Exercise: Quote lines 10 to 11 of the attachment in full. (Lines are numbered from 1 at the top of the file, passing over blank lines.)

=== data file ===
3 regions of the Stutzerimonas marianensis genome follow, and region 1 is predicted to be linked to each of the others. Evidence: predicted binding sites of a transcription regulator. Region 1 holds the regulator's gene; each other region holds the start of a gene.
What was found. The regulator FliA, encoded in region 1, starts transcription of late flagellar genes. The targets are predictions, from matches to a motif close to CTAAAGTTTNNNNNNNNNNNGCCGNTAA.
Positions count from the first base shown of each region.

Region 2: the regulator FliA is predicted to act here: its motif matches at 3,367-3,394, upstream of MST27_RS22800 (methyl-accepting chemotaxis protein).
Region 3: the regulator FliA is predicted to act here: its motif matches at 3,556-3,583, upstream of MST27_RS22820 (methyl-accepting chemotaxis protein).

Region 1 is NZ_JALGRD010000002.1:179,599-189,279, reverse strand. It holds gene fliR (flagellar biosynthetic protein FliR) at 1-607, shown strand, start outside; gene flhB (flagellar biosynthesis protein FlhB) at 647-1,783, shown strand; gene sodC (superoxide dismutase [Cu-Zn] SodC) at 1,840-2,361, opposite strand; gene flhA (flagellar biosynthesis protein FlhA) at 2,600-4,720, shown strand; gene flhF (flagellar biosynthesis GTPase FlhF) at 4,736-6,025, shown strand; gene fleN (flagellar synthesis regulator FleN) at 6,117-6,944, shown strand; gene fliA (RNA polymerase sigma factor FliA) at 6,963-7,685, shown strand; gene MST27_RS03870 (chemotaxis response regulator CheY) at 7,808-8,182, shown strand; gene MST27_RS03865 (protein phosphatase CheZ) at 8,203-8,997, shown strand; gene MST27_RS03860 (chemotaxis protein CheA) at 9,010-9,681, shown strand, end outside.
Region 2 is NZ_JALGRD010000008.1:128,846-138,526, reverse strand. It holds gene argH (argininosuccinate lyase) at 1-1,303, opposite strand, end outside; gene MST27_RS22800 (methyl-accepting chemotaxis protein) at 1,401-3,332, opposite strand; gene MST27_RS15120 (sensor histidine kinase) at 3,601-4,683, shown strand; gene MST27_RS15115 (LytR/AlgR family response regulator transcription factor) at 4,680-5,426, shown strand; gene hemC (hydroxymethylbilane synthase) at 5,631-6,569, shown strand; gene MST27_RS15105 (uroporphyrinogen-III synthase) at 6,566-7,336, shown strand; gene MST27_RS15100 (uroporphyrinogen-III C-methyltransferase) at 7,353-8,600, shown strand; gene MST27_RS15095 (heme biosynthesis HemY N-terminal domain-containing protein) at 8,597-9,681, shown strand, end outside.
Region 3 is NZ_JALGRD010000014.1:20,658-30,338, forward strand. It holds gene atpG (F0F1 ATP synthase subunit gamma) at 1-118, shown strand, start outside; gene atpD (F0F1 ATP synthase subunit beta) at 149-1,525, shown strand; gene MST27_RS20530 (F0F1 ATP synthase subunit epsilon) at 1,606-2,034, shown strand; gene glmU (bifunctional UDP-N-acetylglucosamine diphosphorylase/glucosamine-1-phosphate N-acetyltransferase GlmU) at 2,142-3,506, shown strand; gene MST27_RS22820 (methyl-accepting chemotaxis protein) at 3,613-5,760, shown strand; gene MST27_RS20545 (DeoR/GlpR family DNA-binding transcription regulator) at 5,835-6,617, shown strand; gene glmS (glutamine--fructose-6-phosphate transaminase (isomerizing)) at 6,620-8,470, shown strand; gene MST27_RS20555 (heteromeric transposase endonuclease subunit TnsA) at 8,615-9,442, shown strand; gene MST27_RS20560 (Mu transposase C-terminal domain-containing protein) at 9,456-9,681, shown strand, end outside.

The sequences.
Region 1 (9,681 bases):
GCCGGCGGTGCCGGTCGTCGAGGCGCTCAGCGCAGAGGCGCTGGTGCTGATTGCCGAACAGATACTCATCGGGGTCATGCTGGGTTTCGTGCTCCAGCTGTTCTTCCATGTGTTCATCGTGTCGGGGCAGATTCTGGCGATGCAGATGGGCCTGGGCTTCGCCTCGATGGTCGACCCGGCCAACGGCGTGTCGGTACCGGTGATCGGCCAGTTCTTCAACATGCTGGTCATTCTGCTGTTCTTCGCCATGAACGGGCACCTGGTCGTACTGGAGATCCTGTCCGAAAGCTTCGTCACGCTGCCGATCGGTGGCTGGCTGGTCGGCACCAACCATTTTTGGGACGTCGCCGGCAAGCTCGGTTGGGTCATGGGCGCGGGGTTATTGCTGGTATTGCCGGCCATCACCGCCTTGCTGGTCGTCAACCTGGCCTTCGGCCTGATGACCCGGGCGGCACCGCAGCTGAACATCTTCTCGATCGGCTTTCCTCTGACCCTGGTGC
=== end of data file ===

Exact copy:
Region 1 (9,681 bases):
GCCGGCGGTGCCGGTCGTCGAGGCGCTCAGCGCAGAGGCGCTGGTGCTGATTGCCGAACAGATACTCATCGGGGTCATGCTGGGTTTCGTGCTCCAGCTGTTCTTCCATGTGTTCATCGTGTCGGGGCAGATTCTGGCGATGCAGATGGGCCTGGGCTTCGCCTCGATGGTCGACCCGGCCAACGGCGTGTCGGTACCGGTGATCGGCCAGTTCTTCAACATGCTGGTCATTCTGCTGTTCTTCGCCATGAACGGGCACCTGGTCGTACTGGAGATCCTGTCCGAAAGCTTCGTCACGCTGCCGATCGGTGGCTGGCTGGTCGGCACCAACCATTTTTGGGACGTCGCCGGCAAGCTCGGTTGGGTCATGGGCGCGGGGTTATTGCTGGTATTGCCGGCCATCACCGCCTTGCTGGTCGTCAACCTGGCCTTCGGCCTGATGACCCGGGCGGCACCGCAGCTGAACATCTTCTCGATCGGCTTTCCTCTGACCCTGGTGC